• Jenny

    It’s a good reminder that anytime you are doing geneology, you should look at the original records whenever possible. Most LDS members are only amature geneologists so mistakes are to be expected.

  • Poqui

    LDS Records has the original books and microfilms of original documents for the professional genealogist to research. Anyone who relies on the transcribed database can face some of the problems described by JB.

    Either way, we owe a big thanks to LDS records for microfilming records all over the world.

  • Raymond Takashi Swenson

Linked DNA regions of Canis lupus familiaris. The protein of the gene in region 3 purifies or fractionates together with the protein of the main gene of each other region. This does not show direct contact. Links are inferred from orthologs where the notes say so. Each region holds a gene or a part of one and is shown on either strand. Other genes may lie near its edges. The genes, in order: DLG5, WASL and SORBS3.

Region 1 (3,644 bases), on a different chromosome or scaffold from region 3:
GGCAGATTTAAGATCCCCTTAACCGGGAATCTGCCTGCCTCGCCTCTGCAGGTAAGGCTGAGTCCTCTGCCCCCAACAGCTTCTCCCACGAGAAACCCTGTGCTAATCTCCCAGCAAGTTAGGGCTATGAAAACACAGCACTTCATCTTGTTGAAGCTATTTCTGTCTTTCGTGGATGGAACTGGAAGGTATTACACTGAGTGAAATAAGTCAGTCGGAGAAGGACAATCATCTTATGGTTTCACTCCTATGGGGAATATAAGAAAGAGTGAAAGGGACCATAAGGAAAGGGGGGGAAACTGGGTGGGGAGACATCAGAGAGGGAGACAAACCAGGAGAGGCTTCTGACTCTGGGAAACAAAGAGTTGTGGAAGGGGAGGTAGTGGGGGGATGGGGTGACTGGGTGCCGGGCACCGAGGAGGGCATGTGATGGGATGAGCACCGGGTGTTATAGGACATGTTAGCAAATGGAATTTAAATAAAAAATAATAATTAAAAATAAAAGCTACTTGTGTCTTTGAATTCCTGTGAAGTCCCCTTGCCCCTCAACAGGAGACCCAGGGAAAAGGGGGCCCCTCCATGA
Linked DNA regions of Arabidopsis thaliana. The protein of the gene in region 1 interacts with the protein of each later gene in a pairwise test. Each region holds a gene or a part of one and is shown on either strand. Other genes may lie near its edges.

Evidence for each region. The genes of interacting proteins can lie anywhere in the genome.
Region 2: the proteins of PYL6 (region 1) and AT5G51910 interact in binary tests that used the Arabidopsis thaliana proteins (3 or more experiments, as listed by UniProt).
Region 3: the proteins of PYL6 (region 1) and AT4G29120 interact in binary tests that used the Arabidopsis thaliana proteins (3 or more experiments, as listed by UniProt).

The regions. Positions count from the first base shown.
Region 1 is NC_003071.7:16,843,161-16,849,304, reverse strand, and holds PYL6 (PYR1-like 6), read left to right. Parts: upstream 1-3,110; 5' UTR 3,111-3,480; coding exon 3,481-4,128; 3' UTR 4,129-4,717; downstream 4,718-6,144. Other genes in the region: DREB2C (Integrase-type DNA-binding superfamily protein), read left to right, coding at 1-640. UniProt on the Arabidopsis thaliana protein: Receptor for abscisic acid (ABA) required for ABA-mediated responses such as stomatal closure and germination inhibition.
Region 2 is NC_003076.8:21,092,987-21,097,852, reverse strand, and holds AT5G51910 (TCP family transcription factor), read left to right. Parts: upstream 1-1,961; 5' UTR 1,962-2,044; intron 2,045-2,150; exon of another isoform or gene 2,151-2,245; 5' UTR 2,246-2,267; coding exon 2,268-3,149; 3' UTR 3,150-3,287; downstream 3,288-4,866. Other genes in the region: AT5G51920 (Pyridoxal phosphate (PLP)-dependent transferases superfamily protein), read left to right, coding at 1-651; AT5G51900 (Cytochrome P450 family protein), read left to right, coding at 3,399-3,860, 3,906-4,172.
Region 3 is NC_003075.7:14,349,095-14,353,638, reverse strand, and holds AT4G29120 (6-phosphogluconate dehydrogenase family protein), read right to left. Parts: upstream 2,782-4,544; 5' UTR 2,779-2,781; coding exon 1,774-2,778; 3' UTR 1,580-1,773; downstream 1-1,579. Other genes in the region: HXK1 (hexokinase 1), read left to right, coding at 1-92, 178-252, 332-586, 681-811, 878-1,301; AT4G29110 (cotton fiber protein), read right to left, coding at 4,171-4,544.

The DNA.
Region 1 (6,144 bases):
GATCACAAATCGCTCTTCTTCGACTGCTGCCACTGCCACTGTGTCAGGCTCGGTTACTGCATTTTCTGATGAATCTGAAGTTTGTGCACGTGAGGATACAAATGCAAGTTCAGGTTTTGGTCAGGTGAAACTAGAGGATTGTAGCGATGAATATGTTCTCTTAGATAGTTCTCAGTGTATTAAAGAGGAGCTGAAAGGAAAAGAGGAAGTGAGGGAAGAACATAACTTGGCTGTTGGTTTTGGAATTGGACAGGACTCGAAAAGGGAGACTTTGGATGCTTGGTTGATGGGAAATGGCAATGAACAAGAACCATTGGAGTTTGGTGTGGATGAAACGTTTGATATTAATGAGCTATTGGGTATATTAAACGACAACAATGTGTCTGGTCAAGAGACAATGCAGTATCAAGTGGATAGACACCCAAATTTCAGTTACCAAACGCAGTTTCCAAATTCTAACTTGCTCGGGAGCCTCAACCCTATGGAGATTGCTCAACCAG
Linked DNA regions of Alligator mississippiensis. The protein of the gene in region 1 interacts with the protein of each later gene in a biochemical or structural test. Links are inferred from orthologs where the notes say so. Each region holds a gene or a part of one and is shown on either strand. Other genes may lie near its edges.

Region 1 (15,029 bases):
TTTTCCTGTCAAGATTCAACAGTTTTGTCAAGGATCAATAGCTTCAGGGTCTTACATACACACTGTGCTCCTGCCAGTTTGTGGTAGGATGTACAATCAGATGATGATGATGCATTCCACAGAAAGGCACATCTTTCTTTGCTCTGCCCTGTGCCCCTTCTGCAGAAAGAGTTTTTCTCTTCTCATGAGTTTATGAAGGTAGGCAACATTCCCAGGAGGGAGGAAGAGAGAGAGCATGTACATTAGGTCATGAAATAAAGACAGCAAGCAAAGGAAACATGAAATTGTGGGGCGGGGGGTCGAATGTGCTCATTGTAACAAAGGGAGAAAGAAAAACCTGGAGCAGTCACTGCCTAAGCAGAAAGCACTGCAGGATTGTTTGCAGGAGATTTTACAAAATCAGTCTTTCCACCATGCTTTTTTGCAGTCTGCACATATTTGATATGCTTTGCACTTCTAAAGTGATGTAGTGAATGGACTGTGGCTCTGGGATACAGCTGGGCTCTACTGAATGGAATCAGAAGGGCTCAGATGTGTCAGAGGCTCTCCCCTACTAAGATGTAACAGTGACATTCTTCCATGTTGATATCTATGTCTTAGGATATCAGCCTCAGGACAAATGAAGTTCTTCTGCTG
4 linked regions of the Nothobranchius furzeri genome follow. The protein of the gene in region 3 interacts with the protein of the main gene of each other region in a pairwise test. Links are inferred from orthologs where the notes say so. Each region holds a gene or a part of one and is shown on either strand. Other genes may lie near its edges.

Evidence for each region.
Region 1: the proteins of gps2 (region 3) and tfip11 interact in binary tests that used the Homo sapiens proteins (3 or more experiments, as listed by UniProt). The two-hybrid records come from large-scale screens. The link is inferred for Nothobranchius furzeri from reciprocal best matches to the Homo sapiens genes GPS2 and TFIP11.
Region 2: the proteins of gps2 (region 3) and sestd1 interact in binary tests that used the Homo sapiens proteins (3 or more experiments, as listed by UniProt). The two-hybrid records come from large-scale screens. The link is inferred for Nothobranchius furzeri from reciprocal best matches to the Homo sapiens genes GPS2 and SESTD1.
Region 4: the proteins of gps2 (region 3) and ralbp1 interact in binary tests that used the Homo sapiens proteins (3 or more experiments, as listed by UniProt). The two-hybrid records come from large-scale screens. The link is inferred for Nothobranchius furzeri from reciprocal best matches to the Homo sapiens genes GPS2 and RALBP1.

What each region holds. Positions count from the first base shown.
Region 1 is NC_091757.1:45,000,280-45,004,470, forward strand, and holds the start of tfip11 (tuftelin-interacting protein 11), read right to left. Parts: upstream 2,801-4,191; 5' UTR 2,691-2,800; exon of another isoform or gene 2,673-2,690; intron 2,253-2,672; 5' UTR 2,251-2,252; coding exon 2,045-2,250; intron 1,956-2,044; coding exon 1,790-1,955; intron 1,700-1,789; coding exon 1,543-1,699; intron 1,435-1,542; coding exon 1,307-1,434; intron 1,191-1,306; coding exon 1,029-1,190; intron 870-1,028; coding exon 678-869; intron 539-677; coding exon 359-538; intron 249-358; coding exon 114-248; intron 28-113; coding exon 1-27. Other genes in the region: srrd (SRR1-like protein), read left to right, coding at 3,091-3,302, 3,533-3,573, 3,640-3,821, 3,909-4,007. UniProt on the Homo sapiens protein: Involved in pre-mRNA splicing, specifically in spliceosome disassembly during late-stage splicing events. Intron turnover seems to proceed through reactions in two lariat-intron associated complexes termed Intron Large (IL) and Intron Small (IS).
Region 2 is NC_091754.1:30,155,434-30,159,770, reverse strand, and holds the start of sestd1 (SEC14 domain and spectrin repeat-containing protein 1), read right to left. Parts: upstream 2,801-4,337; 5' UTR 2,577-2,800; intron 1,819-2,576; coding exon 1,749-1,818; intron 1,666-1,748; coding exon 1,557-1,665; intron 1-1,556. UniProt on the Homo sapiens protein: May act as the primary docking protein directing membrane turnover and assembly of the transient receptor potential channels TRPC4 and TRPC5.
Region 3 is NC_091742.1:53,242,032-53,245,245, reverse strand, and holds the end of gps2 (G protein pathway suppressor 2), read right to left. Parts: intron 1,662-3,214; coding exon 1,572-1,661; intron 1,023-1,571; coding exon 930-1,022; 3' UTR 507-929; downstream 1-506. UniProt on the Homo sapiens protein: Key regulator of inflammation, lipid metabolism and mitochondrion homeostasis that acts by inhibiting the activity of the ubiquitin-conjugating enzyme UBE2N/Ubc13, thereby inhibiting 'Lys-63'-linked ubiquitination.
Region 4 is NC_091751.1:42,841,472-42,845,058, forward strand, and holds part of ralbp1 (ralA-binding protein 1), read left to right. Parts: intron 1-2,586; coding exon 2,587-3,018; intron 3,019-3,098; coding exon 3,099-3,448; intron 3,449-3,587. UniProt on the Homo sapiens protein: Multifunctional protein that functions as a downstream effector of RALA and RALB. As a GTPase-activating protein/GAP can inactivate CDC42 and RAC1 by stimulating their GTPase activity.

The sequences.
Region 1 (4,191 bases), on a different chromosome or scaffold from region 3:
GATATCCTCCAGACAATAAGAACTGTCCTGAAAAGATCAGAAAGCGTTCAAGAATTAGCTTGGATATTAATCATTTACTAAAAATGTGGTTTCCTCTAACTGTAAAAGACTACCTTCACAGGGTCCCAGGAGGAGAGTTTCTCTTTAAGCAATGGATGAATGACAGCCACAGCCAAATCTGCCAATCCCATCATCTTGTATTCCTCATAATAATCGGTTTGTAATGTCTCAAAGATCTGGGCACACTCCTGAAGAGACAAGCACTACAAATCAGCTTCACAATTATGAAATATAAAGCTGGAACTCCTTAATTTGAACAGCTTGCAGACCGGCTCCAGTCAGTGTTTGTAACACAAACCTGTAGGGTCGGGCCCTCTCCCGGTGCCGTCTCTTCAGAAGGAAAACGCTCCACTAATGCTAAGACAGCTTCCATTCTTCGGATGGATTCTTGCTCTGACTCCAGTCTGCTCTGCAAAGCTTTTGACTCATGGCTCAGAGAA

Representatives of the Church of Jesus Christ of Latter-day Saints travel all over the world to record archives, and ask permission to make copies, traditionally on microfilm, in return for which they give a copy of the microfilm to the original record repository. The original microfilms have been stored in a temperature ans humidity controlled storage facility that was carved out of the granite mountain from which the stone was cut for the Salt Lake City Temple. Copies are made and can be shipped on request to any of the LDS Church Family History libraries worldwide. The records are being digitized and translated so they can be searched electronically and the original image of each document viewed. This can require huge amounts of time from Church translators, especially for Asian languages that use distinct writing systems that do not use the alphabet. You can go to and find the link to family history resources. There are also other research databases that are offered by commercial groups such as, which build on the LDS Church resources. The LDS Church resiurces are offered at no charge. As people find links to their ancestors in these records, they are often able to add their own information to the whole, which can link them with other distant relatives researching their shared ancestors.